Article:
Vegetables and Fruit forum: Winter Raised Garden in NW AZ

Views: 103, Replies: 1 » Jump to the end
Name: Gina Young
White Hills, AZ (Zone 9a)
"Man does not live by bread alone..
Dec 4, 2015 3:07 PM CST
Hi ATP Members,

I planted my winter garden on October 28. It was late in the season, but before the Nov 9 cut off date. Unfortunately, within the first two weeks, we experienced a seasonal change which brought a super cold snap along with it.

I planted the typical root veggies (carrot, beet, turnip, parsnip, radish), cold leaf (lettuce, mustard, spinach), garlic, onion/leek, potato, and threw in some celery. Radish, mustard, turnip came up, but nothing else.

Last year, I was able to plant a bit earlier and the plants had time to sprout and grow before the cold set in. Most did fine over winter. Here's my question: can I assume that most of these seeds are no longer viable, or should I continue to periodically water over the winter? I don't expect to see garlic before spring, but shouldn't I be seeing something from the majority, or do most of these seeds stay doment? I'm not sure if I should water or let them be at this point.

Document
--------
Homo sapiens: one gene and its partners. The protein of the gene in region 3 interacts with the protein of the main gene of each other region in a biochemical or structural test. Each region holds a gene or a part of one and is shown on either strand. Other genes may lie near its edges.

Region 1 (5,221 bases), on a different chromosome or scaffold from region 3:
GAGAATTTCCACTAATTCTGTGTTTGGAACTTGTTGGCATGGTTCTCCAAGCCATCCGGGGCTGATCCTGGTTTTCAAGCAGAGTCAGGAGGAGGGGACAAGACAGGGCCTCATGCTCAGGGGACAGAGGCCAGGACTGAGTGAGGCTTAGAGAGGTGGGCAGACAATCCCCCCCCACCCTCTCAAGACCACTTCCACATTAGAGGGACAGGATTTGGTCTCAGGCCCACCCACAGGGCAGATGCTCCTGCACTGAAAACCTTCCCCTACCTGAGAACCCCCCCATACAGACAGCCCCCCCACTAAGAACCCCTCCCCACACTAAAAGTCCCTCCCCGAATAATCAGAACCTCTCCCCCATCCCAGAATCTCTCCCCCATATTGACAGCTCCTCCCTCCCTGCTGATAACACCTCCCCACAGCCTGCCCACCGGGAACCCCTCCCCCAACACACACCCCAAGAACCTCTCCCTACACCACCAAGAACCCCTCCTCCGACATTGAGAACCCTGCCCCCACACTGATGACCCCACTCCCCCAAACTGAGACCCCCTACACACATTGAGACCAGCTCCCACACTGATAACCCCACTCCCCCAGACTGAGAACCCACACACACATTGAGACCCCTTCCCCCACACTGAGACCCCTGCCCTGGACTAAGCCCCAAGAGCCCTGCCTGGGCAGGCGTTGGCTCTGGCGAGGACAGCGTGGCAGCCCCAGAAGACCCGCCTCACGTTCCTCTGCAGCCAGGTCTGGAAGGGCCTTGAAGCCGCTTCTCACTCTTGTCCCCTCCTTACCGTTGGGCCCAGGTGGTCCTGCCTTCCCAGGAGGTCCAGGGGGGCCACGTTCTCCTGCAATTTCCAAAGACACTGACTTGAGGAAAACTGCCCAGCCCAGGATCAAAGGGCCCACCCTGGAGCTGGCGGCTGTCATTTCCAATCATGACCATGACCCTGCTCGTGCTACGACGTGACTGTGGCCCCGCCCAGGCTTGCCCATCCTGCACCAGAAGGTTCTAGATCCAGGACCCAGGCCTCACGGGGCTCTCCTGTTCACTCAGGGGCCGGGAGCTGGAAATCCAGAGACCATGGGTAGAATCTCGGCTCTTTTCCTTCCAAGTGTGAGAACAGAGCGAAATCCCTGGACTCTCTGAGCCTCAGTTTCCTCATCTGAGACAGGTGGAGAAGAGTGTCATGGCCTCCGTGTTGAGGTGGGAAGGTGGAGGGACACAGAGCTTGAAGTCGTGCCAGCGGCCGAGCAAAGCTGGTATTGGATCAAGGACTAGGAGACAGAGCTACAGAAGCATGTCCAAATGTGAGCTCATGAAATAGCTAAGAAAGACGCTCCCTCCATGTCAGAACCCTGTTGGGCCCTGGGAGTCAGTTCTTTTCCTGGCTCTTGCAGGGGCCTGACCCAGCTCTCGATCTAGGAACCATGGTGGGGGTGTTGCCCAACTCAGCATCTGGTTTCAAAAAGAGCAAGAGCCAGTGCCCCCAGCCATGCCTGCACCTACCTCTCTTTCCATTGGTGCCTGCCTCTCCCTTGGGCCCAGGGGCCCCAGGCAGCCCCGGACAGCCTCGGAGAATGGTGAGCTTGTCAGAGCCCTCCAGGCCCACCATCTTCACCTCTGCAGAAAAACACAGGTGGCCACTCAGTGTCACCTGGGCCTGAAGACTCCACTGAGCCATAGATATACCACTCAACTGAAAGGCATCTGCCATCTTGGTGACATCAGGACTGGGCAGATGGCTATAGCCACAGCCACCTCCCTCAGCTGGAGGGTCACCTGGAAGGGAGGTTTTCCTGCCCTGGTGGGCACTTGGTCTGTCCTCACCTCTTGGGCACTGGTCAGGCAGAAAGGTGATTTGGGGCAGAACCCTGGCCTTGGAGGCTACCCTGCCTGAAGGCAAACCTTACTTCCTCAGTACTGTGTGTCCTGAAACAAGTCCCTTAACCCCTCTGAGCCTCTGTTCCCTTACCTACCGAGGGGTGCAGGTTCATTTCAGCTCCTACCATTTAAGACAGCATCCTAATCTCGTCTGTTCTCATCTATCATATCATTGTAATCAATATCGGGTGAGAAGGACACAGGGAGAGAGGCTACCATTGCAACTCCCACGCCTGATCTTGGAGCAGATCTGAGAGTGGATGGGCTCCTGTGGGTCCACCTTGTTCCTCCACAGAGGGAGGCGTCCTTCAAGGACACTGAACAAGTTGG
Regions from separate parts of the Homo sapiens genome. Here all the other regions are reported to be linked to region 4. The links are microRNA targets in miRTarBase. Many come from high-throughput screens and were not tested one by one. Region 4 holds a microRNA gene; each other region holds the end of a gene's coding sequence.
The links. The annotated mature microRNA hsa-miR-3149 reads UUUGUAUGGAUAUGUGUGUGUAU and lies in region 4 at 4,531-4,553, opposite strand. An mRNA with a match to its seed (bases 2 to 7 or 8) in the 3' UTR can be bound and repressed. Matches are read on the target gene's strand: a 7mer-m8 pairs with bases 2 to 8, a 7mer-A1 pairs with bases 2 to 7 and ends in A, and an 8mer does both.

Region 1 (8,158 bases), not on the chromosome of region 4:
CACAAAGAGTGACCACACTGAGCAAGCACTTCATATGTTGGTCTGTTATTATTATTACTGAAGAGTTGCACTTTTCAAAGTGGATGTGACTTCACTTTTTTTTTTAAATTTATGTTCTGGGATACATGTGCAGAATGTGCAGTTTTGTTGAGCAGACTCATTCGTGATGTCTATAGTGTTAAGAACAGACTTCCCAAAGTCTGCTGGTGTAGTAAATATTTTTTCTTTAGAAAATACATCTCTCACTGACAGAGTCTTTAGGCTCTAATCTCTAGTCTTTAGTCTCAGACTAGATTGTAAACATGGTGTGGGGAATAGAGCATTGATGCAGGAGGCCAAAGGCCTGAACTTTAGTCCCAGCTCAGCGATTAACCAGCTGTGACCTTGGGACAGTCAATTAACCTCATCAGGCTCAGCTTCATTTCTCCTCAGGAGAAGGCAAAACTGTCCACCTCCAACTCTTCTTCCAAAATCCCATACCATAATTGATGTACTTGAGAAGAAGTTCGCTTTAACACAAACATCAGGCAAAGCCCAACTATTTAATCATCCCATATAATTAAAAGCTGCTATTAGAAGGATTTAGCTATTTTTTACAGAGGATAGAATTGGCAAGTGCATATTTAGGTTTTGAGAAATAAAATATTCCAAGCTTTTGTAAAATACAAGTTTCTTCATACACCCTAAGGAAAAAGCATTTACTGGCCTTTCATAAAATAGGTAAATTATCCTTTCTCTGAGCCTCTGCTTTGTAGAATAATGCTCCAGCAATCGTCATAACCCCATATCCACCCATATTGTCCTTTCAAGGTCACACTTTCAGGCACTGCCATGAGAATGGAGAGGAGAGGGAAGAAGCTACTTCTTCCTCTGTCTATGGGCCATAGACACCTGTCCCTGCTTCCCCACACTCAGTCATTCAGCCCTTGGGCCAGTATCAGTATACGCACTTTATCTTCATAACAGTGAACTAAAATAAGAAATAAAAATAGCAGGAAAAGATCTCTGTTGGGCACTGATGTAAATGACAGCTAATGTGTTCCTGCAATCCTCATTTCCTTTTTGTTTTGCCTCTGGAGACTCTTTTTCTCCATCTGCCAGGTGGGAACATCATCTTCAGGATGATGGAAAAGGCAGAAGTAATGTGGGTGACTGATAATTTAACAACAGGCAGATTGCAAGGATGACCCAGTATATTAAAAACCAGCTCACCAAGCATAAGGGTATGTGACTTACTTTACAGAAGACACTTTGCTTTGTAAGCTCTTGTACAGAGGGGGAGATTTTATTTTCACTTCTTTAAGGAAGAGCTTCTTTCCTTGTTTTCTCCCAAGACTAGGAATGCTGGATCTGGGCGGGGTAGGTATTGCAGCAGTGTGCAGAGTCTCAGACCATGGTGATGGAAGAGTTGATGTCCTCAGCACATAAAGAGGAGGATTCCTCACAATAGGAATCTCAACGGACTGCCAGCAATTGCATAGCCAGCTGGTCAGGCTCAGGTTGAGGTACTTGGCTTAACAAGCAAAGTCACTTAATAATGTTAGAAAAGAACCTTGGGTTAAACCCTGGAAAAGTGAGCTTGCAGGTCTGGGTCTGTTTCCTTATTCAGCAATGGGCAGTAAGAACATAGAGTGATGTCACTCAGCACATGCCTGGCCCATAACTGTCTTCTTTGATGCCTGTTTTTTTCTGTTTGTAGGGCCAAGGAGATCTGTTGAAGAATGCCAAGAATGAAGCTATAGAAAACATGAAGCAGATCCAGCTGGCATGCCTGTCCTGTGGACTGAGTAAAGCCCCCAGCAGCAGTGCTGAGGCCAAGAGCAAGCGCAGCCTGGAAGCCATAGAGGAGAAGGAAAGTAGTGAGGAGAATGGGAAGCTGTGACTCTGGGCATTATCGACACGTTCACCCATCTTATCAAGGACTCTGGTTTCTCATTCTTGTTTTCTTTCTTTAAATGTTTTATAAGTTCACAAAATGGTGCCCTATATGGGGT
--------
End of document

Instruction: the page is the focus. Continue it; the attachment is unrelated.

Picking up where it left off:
Thanks for your help.
Name: Judy
Simpsonville SC (Zone 7b)
Plant and/or Seed Trader Peonies Garden Ideas: Level 1 Celebrating Gardening: 2015 I helped beta test the first seed swap
Dec 4, 2015 8:08 PM CST
Hmmm. Not sure. I'm surprised the cold snap killed lettuce and spinach, I've heard of people germinating lettuce in western New York, my old home, in spring with freezing temps at night. I think the lettuce and spinach seed is a goner. Not sure about beets and parsnip but I do know beets need a lot of water to germinate, next time you plant beets soak them in water overnight (unless you already knew that). Sift through some of the soil to see if you find any beet seeds, if not they probably rotted.

« Homepage
« Back to the top
« Forums List
« Vegetables and Fruit forum
You must first create a username and login before you can reply to this thread.

Today's site banner is by mcash70 and is called "Moss on a log"